Writing by hand helps you remember, or the proper use of tablets

The article entitled "Ecrire à la main aide à mémoriser" ("Writing by hand helps to memorise") that appeared in the newspaper Le Temps on Saturday 9 March immediately caught my attention. In recent years, a number of public schools have reported extensively on the widespread adoption of tablets in the classroom, sometimes presenting this as a veritable educational revolution!

The Ecole Lémania has been very discreet and has never mentioned this in the press. So I wanted to know where we stood on this issue.

Both Ms Theofanidis, Director of Secondary Studies, the Swiss Maturité and the French Baccalaureate, and Ms Crisante, Director of the International Baccalaureate, told me that tablets were being used in class, but to a limited extent, and that handwritten notes were still widely used at the school. As far as the International Baccalaureate is concerned, the switch to digital examinations is not planned before 2029. And this will not mean a total abandonment of handwriting during the school year.

I was very pleased to hear this. An outright rejection of this new tool, a sign of indefatigable conservatism, would have displeased me as much as the blind adoption of a new gadget.

As Aristotle said in ancient times, moderation is the best policy, and I think it’s fair to say that throughout its history, the Lemania School has thoughtfully integrated new teaching tools, methods and resources, without ever throwing the baby out with the bathwater.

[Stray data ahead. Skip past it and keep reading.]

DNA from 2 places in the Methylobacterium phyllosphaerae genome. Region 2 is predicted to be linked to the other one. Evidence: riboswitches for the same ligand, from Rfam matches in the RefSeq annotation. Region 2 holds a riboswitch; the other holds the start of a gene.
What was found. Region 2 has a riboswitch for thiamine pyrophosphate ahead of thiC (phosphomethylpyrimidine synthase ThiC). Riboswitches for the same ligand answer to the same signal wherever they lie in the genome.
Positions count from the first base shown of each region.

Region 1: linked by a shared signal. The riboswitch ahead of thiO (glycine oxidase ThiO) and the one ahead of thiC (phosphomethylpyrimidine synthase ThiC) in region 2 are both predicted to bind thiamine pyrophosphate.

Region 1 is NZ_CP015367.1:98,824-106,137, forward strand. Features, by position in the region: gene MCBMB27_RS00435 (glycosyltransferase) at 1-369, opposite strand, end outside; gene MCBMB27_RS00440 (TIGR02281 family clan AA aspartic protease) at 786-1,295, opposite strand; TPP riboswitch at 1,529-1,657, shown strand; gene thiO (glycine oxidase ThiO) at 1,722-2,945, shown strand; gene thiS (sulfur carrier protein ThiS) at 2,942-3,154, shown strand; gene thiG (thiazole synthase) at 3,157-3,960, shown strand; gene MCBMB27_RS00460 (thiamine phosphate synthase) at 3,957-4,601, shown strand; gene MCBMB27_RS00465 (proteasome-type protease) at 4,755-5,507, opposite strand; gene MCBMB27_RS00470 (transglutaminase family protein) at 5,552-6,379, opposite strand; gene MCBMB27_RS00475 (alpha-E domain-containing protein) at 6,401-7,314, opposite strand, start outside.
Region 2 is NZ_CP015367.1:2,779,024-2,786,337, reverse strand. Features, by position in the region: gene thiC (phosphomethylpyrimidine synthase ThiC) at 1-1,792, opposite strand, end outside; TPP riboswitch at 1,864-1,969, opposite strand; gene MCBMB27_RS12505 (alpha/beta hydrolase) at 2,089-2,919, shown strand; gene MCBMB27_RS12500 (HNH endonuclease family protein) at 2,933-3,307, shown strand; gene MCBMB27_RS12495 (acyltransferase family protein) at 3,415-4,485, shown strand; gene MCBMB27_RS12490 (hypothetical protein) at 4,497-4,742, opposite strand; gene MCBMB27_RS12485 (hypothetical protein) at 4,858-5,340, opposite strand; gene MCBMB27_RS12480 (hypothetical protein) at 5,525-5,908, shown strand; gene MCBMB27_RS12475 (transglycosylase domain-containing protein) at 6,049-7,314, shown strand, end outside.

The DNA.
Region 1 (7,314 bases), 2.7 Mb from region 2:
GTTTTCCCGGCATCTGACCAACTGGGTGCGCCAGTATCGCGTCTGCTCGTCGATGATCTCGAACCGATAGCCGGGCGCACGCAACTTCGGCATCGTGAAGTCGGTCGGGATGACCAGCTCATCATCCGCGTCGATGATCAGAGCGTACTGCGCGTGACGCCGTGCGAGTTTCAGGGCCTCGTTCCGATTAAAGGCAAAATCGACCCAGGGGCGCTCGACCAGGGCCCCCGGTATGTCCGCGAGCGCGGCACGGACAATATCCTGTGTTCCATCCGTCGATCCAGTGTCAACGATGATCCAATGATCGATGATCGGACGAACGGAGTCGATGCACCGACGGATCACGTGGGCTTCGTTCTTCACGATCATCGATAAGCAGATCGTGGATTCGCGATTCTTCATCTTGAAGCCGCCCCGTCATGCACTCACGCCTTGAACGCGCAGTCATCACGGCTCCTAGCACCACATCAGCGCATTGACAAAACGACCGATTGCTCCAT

The article in Le Temps refers to a study carried out in Norway and published in the journal Frontiers in Psychology, in which 36 students were asked to write alternately with a stylus or by typing on a keyboard with their index finger, while their brain activity was recorded using encephalography (EEG). Extensive neuronal connectivity in the brain, conducive to learning, was only clearly apparent during handwriting.

What’s more, taking notes by hand forces us to process the information we receive and take down only the essentials, which helps us to remember. Marieke Longcamp, a professor specialising in cognitive neuroscience at the University of Aix-Marseille, agrees with Audrey van der Meer, the author of the Norwegian study, in recommending that handwriting be retained at school. As well as helping with memory, handwriting, as a fine motor activity, helps to prevent cognitive decline in the elderly, in the same way as knitting or playing a musical instrument!

In conclusion, we can only encourage everyone to write by hand throughout their lives, in parallel with the inescapable activity of using digital tools.

Philippe Du PasquierMember of the Board of Directors of Ecole Lémania